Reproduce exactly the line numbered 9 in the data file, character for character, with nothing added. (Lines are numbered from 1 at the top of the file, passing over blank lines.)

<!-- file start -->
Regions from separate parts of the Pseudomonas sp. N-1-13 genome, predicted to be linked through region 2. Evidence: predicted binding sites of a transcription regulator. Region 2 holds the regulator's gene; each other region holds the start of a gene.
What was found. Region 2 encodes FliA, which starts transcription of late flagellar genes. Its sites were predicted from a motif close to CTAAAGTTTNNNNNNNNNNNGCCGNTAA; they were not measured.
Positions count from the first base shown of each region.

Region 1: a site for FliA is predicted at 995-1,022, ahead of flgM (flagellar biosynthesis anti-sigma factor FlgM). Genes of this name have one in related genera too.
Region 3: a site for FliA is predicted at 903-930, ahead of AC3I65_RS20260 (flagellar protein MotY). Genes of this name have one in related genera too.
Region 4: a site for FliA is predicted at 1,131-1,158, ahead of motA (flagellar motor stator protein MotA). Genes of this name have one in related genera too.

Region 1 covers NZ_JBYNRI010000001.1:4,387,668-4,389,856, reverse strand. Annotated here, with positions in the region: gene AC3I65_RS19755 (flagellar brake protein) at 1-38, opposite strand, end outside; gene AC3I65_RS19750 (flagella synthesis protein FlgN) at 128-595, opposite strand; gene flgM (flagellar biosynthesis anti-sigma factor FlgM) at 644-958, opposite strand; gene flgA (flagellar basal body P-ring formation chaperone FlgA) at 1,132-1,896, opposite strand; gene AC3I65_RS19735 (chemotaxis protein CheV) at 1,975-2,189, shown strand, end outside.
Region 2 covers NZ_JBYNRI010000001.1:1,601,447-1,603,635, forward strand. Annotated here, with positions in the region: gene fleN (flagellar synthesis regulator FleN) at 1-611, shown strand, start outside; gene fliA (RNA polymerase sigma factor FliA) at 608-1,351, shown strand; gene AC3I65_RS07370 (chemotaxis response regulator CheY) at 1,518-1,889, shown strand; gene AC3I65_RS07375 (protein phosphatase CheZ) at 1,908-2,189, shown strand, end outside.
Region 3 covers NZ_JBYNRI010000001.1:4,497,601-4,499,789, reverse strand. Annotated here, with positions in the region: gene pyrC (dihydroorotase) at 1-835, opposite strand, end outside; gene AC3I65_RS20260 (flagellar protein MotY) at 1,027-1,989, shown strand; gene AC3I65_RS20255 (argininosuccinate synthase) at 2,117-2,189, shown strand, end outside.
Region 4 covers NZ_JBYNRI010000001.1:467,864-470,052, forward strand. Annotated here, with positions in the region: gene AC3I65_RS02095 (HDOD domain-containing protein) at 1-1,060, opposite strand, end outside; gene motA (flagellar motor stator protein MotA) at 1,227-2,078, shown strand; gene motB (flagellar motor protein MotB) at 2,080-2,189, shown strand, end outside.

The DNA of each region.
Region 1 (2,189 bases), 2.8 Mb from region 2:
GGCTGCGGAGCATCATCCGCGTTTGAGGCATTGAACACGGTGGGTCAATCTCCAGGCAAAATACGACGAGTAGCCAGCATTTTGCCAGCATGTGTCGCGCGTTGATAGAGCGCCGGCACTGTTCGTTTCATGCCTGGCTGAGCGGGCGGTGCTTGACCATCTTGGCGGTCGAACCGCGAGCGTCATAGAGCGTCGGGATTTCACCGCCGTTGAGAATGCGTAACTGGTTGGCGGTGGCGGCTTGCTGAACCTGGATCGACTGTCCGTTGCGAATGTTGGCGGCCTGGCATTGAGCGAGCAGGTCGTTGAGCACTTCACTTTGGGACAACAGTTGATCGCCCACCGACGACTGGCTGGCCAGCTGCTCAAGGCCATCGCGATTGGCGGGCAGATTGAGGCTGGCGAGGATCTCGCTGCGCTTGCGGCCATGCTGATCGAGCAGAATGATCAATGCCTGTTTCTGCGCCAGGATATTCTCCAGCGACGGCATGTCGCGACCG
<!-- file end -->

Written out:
Region 3 covers NZ_JBYNRI010000001.1:4,497,601-4,499,789, reverse strand. Annotated here, with positions in the region: gene pyrC (dihydroorotase) at 1-835, opposite strand, end outside; gene AC3I65_RS20260 (flagellar protein MotY) at 1,027-1,989, shown strand; gene AC3I65_RS20255 (argininosuccinate synthase) at 2,117-2,189, shown strand, end outside.